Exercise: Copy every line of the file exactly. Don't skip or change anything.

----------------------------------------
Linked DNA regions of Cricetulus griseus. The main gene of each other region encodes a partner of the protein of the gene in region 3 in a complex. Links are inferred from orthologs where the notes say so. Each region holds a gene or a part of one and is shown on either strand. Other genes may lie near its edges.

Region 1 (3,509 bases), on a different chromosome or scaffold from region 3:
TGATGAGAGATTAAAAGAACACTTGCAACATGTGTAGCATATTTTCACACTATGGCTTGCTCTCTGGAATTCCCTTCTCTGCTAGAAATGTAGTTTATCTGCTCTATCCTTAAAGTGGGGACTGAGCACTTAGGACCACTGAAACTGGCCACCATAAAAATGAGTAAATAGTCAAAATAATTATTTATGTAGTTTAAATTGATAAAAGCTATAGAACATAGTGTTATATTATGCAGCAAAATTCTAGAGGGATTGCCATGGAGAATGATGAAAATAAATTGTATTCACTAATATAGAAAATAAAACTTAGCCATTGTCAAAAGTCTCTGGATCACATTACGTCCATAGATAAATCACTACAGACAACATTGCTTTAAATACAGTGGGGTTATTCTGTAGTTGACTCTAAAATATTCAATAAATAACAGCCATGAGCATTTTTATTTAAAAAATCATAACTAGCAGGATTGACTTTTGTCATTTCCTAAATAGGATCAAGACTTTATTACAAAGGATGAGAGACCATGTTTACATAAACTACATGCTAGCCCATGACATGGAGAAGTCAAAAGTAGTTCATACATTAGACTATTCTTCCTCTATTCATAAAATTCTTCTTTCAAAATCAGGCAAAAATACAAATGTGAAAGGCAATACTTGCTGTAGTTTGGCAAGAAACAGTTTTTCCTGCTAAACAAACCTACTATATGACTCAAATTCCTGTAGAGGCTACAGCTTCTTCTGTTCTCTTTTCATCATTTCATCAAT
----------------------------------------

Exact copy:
Linked DNA regions of Cricetulus griseus. The main gene of each other region encodes a partner of the protein of the gene in region 3 in a complex. Links are inferred from orthologs where the notes say so. Each region holds a gene or a part of one and is shown on either strand. Other genes may lie near its edges.

Region 1 (3,509 bases), on a different chromosome or scaffold from region 3:
TGATGAGAGATTAAAAGAACACTTGCAACATGTGTAGCATATTTTCACACTATGGCTTGCTCTCTGGAATTCCCTTCTCTGCTAGAAATGTAGTTTATCTGCTCTATCCTTAAAGTGGGGACTGAGCACTTAGGACCACTGAAACTGGCCACCATAAAAATGAGTAAATAGTCAAAATAATTATTTATGTAGTTTAAATTGATAAAAGCTATAGAACATAGTGTTATATTATGCAGCAAAATTCTAGAGGGATTGCCATGGAGAATGATGAAAATAAATTGTATTCACTAATATAGAAAATAAAACTTAGCCATTGTCAAAAGTCTCTGGATCACATTACGTCCATAGATAAATCACTACAGACAACATTGCTTTAAATACAGTGGGGTTATTCTGTAGTTGACTCTAAAATATTCAATAAATAACAGCCATGAGCATTTTTATTTAAAAAATCATAACTAGCAGGATTGACTTTTGTCATTTCCTAAATAGGATCAAGACTTTATTACAAAGGATGAGAGACCATGTTTACATAAACTACATGCTAGCCCATGACATGGAGAAGTCAAAAGTAGTTCATACATTAGACTATTCTTCCTCTATTCATAAAATTCTTCTTTCAAAATCAGGCAAAAATACAAATGTGAAAGGCAATACTTGCTGTAGTTTGGCAAGAAACAGTTTTTCCTGCTAAACAAACCTACTATATGACTCAAATTCCTGTAGAGGCTACAGCTTCTTCTGTTCTCTTTTCATCATTTCATCAAT